42. lude nunes says:

    I’ve recently read “And quiet flows the Don” and “Dead Souls”. Since then Russian countryside has been looking fascinating. This pictures bring me a sensation of peace.

  43. samo says:

    o happy days….for this young girl. Nice pics and happy childhood, thats all! Thanks!
    Srečni dnevi….za to mlado deklico. Lepi posnetki in srečno otroštvo, to je vse! Hvala!

  44. someone anonymous says:

    that’s an awesome teenage mutant ninja shirt :p

    don’t look down on some “lesser” areas of the world.
    This sort of life worked for the most of humanity for like ten thousand years ;)

    a happy childhood no doubt

  45. pterzw says:

    Another great series. Thanks!

  46. Old Timer says:

    They look like gypsies

  47. johnson says:

    we indians we loves you (russians) by heart……………………………….

  48. Ian says:

    what really brings it home to me is the girl is wearing a Teenage Mutanat Ninja Turtles Tshirt – that was a cartoon I grew up with.

    As for the village could be any time in history – it could be Russia today – or it could be one of the villages my English ancestors lived in.

  49. Natalia says:

    Many people write here – how it’s cool, well, beautiful… and you would like to live village like this? or that your children grow up there? If this is so good and beautiful? which the problem? abandoning yours homes in Europe, America .. and arrive in a Russian village)))

  50. Doug says:

    Although these children may be enjoying their lives, it’s sad to see how much of Russia is still undeveloped and most people are on the brinks of poverty and perhaps will stay the same for future generations. It might not be that bad for the people, but it’s bad for the country and the economy.

  51. mukmika says:

    Very similar to where I grew up. No electricity, outdoor ‘plumbing’, but still was best years of childhood.Not in Russia either. Children will grow up to be self-sufficient and independent.

  52. Jack Carter says:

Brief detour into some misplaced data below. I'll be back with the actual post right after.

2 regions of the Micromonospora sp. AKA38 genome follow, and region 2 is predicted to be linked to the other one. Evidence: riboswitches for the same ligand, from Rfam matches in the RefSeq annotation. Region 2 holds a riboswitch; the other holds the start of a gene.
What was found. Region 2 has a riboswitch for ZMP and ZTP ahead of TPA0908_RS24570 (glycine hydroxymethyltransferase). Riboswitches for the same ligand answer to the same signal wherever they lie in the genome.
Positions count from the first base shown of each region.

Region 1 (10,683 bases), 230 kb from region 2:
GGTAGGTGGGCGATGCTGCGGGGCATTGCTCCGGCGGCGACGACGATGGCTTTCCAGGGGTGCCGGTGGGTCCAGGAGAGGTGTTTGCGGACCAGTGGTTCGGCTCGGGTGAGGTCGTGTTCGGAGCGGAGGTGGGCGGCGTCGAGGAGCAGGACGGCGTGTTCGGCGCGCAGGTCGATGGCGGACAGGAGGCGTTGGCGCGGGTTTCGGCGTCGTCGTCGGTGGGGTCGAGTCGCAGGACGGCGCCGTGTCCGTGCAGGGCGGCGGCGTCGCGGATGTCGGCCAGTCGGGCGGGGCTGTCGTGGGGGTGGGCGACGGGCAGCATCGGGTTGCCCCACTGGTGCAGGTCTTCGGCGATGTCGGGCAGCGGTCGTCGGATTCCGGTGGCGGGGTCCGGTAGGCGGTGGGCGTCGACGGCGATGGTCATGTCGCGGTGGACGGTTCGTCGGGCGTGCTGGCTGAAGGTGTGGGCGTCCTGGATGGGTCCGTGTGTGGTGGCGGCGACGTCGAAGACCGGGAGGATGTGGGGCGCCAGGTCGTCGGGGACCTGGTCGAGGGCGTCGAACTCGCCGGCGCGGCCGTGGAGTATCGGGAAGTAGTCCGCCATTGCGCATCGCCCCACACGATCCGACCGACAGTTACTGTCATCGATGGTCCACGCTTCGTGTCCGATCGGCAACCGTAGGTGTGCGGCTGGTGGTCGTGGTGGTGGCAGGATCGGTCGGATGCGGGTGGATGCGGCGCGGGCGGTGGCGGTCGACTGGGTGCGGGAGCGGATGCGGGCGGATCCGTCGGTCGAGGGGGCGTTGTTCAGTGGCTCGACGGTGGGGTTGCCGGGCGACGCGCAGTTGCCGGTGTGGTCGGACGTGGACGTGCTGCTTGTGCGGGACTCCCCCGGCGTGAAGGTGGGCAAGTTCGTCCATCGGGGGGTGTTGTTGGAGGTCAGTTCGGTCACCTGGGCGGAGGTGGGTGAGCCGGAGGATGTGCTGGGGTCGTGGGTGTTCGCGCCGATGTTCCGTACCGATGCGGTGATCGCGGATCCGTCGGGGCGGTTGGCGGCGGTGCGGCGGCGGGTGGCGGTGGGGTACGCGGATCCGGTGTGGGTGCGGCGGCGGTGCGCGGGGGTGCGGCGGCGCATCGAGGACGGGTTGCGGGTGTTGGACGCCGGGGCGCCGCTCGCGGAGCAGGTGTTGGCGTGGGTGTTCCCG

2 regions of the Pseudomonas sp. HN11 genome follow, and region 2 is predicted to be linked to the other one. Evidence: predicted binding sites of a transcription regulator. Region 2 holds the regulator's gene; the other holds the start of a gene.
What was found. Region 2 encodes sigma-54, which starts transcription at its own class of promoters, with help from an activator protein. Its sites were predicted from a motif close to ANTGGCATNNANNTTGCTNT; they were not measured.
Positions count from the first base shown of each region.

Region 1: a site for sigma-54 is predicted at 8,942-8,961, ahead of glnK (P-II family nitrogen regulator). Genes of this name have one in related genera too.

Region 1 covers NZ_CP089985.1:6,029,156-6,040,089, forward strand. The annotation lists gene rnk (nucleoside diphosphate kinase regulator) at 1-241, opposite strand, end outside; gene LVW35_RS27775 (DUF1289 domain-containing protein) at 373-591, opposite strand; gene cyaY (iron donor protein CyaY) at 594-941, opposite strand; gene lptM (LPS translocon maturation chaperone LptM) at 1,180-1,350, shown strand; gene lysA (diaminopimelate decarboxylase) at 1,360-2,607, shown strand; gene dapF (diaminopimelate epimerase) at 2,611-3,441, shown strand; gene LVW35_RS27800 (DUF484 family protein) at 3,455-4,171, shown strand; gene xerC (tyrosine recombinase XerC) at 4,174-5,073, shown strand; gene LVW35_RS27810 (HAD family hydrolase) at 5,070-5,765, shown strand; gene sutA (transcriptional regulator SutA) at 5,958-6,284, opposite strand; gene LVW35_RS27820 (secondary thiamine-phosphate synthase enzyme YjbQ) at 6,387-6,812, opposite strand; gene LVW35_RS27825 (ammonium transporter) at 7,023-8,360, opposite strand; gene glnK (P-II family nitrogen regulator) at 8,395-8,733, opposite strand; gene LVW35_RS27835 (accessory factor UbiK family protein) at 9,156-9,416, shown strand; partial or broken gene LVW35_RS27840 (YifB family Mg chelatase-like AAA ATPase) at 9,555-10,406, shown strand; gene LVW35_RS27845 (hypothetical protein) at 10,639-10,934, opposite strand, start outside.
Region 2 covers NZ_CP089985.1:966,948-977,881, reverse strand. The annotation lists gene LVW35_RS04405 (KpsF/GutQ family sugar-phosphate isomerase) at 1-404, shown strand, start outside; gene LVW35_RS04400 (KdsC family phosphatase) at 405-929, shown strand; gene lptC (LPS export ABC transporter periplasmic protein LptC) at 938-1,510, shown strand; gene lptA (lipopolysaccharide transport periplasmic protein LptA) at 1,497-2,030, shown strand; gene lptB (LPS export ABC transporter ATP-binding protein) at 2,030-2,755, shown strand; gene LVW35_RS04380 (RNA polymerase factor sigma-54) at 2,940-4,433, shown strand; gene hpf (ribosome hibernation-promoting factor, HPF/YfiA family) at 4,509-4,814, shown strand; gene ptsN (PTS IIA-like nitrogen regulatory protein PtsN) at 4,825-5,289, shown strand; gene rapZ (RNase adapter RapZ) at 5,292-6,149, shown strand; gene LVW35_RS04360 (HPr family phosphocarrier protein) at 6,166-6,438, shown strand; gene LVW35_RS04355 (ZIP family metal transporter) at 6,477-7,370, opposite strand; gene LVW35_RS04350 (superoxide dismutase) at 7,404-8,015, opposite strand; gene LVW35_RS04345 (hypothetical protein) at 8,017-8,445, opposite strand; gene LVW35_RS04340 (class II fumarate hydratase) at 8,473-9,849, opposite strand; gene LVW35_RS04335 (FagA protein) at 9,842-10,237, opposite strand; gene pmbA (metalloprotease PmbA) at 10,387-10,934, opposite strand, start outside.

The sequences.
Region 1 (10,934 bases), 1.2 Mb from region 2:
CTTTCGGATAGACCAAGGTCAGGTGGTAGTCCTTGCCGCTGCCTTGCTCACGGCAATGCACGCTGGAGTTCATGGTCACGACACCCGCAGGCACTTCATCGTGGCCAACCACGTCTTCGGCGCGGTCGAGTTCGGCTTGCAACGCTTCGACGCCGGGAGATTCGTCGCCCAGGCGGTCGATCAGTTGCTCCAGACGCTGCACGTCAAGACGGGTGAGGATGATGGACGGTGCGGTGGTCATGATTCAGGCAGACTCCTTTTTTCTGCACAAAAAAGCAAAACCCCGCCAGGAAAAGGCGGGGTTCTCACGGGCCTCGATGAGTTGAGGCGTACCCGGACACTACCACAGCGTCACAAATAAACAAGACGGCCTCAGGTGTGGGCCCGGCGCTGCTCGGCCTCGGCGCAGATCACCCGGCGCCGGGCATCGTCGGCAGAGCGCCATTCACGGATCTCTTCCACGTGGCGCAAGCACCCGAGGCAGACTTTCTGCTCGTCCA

being a computer programmer myself makes me very proud of my job~;:

  53. Set up the DNS to point towards the Hosting account.. then wait for propagation time 15 minutes – 48 hours. You will also need to configure your server as well. I would ask them for further assistance if you can not figure it out. This is because every company has a different set up for DNS and how to make is work properly.

  54. rob says:

    “such a nice child in a horrible surrounding” ——————————————————————— no way – it is this surrounding, close to nature and REAL life (like going for water to the well, taking wood for open-fire furnance, working in greengarsden etc)- all this helps a child to grow normal and good person like it was for centuries before modern amenities of 50 years ago only made of people total freaks…The most healthy childhood one could imagine…Good set…

  55. rob says:

    Natalia wrote: “Many people write here – how it’s cool, well, beautiful… and you would like to live village like this? or that your children grow up there? If this is so good and beautiful? which the problem? abandoning yours homes in Europe, America .. and arrive in a Russian village)))”


    Whining and whining and whining – the same as whining: “why to give birth to a child if he will anyways die in 80 years”…This is normal life – majority of population in the world live like that and nearly everybody lived like that 100 years ago (even in USA and Japan and Europe).

  56. raymond says:

    i really love those pictures..how can i get there?? hehehehehe..

  57. rahim says:

    I love this location and pictures very cold …. how i can get there lovely girle/women to make a friend.



  58. Sofia Baker says:

    my sister is a computer programmer and she earns lots of buxx from it”*”

  59. Peter says:

    Excellent photo-report. Amazing photos. Most excellent.

  60. walt1948 says:

    Great Photos! I would love to be there right now!My childhood days were much the same as the little girl’s. Didn’t hurt me a bit. I grew from that experience…!

  61. Maria says:

    Hello, dear friends. My name is Maria. I can invite and accomodate a family in Russia. I am from Russia. I live in a small village near a forest. It is 30 kilometres from Zaoksk (in Tula Region). There are lots of mushrooms and berries. There is milk from goats. We have a massagist, a bania, I can show you Moscow (140 km by car), Tula (50 km), Museum Polenovo (artists’ homestead)(30 km), Museum Yasnaia Poliana (Lev Tolstoy’s homestead where he lived and was buried). There is also a mountain-skiing base Zarechie Village (35 km).Call +7-910-437-79-51 (Maria) or e-mail romenskiig@mail.ru

  62. SITARAM says:

    i have visited once russia. but now want to come again for 2 months

Leave a Reply

  • Popular: